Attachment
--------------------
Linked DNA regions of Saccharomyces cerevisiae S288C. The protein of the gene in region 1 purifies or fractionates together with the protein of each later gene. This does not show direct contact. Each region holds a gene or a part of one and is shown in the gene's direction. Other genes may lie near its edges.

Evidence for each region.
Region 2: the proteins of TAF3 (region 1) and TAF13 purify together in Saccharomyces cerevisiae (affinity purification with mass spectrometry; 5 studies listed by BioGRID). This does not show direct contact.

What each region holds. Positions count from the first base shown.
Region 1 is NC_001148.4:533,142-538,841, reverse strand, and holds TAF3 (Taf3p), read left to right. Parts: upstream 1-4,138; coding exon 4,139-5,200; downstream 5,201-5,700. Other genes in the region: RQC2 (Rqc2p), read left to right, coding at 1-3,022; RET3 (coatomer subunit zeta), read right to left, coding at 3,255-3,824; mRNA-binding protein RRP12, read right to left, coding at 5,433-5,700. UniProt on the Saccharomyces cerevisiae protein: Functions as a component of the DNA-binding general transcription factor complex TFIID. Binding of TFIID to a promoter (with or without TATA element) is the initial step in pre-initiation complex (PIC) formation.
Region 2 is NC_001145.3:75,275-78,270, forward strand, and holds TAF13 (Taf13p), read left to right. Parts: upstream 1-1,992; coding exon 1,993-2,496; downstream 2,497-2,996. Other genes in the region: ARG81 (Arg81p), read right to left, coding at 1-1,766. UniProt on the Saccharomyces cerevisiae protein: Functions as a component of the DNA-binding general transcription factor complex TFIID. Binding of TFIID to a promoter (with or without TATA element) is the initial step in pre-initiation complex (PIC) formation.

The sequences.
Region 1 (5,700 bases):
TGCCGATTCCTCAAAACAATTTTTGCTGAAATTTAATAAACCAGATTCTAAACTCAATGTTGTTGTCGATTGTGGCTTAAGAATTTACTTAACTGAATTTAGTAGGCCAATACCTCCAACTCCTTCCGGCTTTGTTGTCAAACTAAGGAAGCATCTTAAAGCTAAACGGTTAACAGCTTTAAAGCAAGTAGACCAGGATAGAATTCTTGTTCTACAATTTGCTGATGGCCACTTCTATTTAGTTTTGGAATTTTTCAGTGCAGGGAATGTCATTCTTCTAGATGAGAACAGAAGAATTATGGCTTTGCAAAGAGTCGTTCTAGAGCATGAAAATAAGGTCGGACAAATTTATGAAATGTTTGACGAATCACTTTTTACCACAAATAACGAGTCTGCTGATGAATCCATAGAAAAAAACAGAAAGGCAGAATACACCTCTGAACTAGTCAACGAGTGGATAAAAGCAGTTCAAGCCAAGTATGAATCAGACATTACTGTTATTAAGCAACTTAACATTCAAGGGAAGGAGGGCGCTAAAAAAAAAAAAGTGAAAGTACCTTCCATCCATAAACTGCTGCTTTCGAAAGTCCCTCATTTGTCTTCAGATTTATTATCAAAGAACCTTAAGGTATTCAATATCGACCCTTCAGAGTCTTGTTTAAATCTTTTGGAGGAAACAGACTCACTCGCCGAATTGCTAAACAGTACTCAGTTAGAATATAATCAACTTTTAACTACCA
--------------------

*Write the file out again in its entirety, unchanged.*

Linked DNA regions of Saccharomyces cerevisiae S288C. The protein of the gene in region 1 purifies or fractionates together with the protein of each later gene. This does not show direct contact. Each region holds a gene or a part of one and is shown in the gene's direction. Other genes may lie near its edges.

Evidence for each region.
Region 2: the proteins of TAF3 (region 1) and TAF13 purify together in Saccharomyces cerevisiae (affinity purification with mass spectrometry; 5 studies listed by BioGRID). This does not show direct contact.

What each region holds. Positions count from the first base shown.
Region 1 is NC_001148.4:533,142-538,841, reverse strand, and holds TAF3 (Taf3p), read left to right. Parts: upstream 1-4,138; coding exon 4,139-5,200; downstream 5,201-5,700. Other genes in the region: RQC2 (Rqc2p), read left to right, coding at 1-3,022; RET3 (coatomer subunit zeta), read right to left, coding at 3,255-3,824; mRNA-binding protein RRP12, read right to left, coding at 5,433-5,700. UniProt on the Saccharomyces cerevisiae protein: Functions as a component of the DNA-binding general transcription factor complex TFIID. Binding of TFIID to a promoter (with or without TATA element) is the initial step in pre-initiation complex (PIC) formation.
Region 2 is NC_001145.3:75,275-78,270, forward strand, and holds TAF13 (Taf13p), read left to right. Parts: upstream 1-1,992; coding exon 1,993-2,496; downstream 2,497-2,996. Other genes in the region: ARG81 (Arg81p), read right to left, coding at 1-1,766. UniProt on the Saccharomyces cerevisiae protein: Functions as a component of the DNA-binding general transcription factor complex TFIID. Binding of TFIID to a promoter (with or without TATA element) is the initial step in pre-initiation complex (PIC) formation.

The sequences.
Region 1 (5,700 bases):
TGCCGATTCCTCAAAACAATTTTTGCTGAAATTTAATAAACCAGATTCTAAACTCAATGTTGTTGTCGATTGTGGCTTAAGAATTTACTTAACTGAATTTAGTAGGCCAATACCTCCAACTCCTTCCGGCTTTGTTGTCAAACTAAGGAAGCATCTTAAAGCTAAACGGTTAACAGCTTTAAAGCAAGTAGACCAGGATAGAATTCTTGTTCTACAATTTGCTGATGGCCACTTCTATTTAGTTTTGGAATTTTTCAGTGCAGGGAATGTCATTCTTCTAGATGAGAACAGAAGAATTATGGCTTTGCAAAGAGTCGTTCTAGAGCATGAAAATAAGGTCGGACAAATTTATGAAATGTTTGACGAATCACTTTTTACCACAAATAACGAGTCTGCTGATGAATCCATAGAAAAAAACAGAAAGGCAGAATACACCTCTGAACTAGTCAACGAGTGGATAAAAGCAGTTCAAGCCAAGTATGAATCAGACATTACTGTTATTAAGCAACTTAACATTCAAGGGAAGGAGGGCGCTAAAAAAAAAAAAGTGAAAGTACCTTCCATCCATAAACTGCTGCTTTCGAAAGTCCCTCATTTGTCTTCAGATTTATTATCAAAGAACCTTAAGGTATTCAATATCGACCCTTCAGAGTCTTGTTTAAATCTTTTGGAGGAAACAGACTCACTCGCCGAATTGCTAAACAGTACTCAGTTAGAATATAATCAACTTTTAACTACCA